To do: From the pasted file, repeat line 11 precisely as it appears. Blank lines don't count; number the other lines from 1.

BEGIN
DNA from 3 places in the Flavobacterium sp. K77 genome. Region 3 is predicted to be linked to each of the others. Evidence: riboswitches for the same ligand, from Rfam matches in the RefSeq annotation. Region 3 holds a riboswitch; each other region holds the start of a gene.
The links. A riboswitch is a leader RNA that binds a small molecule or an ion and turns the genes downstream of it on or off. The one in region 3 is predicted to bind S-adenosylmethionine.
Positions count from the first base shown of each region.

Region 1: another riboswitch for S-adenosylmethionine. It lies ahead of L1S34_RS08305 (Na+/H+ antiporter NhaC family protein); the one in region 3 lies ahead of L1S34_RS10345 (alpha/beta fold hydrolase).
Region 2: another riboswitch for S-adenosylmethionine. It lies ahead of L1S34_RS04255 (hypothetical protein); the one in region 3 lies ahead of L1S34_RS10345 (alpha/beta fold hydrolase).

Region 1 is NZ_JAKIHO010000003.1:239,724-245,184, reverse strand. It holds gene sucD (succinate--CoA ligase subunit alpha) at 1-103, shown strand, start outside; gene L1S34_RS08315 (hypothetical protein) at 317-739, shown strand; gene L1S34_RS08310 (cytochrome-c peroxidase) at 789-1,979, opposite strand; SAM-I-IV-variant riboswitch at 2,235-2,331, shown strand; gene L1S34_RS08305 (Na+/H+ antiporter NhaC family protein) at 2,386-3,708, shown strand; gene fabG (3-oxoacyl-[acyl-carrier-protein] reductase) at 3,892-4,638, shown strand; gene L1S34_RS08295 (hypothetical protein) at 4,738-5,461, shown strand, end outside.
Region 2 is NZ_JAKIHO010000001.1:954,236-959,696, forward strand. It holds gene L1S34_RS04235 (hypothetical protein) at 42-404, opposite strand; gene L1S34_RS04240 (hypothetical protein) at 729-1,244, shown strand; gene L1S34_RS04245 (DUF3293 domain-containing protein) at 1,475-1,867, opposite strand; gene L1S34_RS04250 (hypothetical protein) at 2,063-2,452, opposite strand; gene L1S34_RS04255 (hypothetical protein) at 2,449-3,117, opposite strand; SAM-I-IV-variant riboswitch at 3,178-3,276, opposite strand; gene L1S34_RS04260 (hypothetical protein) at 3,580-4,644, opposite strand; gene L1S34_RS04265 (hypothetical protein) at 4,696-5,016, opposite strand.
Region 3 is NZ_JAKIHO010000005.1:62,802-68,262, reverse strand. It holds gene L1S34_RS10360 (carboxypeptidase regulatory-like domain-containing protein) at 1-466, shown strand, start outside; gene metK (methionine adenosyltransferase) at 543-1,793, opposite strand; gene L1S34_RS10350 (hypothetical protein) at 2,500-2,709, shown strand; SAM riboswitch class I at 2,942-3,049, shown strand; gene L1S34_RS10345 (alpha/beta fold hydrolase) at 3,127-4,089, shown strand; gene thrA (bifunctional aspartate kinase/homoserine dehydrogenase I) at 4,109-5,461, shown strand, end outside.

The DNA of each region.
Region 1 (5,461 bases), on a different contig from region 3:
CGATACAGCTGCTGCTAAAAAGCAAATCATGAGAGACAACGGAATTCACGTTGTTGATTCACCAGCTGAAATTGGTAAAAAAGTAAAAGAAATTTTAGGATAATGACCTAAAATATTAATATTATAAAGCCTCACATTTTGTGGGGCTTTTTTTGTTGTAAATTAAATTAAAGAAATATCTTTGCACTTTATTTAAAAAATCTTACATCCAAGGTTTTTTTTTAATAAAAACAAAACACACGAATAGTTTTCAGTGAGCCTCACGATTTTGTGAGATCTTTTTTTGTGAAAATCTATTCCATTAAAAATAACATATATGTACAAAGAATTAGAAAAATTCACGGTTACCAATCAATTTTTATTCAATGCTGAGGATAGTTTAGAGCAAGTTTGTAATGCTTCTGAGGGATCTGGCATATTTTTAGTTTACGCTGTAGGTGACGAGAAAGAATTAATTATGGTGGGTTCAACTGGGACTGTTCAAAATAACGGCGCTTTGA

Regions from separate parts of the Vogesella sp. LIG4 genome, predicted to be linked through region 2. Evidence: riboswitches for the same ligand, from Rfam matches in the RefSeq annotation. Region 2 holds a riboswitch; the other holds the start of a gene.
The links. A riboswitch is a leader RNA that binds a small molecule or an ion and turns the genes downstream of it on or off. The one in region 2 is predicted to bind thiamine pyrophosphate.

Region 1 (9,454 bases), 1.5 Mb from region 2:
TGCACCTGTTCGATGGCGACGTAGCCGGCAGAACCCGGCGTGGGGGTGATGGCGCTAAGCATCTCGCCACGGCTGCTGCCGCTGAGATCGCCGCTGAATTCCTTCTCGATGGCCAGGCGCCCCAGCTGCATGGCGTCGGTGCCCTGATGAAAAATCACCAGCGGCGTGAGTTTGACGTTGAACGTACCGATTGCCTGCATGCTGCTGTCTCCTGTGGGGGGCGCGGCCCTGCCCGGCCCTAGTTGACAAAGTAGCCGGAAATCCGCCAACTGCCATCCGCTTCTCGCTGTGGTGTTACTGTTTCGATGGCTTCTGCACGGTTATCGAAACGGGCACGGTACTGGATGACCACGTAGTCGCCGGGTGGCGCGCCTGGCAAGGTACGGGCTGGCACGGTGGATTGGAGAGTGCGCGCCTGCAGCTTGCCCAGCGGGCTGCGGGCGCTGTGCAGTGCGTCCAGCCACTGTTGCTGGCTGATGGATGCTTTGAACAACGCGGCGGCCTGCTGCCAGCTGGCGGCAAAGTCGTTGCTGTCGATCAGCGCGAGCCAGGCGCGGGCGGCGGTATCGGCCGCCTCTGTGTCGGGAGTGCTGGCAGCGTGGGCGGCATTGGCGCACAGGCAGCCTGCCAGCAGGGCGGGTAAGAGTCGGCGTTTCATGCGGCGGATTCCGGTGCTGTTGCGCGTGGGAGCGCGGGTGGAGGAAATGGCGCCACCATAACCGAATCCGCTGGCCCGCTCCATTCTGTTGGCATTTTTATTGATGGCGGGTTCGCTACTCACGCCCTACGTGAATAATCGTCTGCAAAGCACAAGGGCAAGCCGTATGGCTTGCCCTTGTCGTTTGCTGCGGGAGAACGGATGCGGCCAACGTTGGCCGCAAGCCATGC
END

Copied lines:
CGATACAGCTGCTGCTAAAAAGCAAATCATGAGAGACAACGGAATTCACGTTGTTGATTCACCAGCTGAAATTGGTAAAAAAGTAAAAGAAATTTTAGGATAATGACCTAAAATATTAATATTATAAAGCCTCACATTTTGTGGGGCTTTTTTTGTTGTAAATTAAATTAAAGAAATATCTTTGCACTTTATTTAAAAAATCTTACATCCAAGGTTTTTTTTTAATAAAAACAAAACACACGAATAGTTTTCAGTGAGCCTCACGATTTTGTGAGATCTTTTTTTGTGAAAATCTATTCCATTAAAAATAACATATATGTACAAAGAATTAGAAAAATTCACGGTTACCAATCAATTTTTATTCAATGCTGAGGATAGTTTAGAGCAAGTTTGTAATGCTTCTGAGGGATCTGGCATATTTTTAGTTTACGCTGTAGGTGACGAGAAAGAATTAATTATGGTGGGTTCAACTGGGACTGTTCAAAATAACGGCGCTTTGA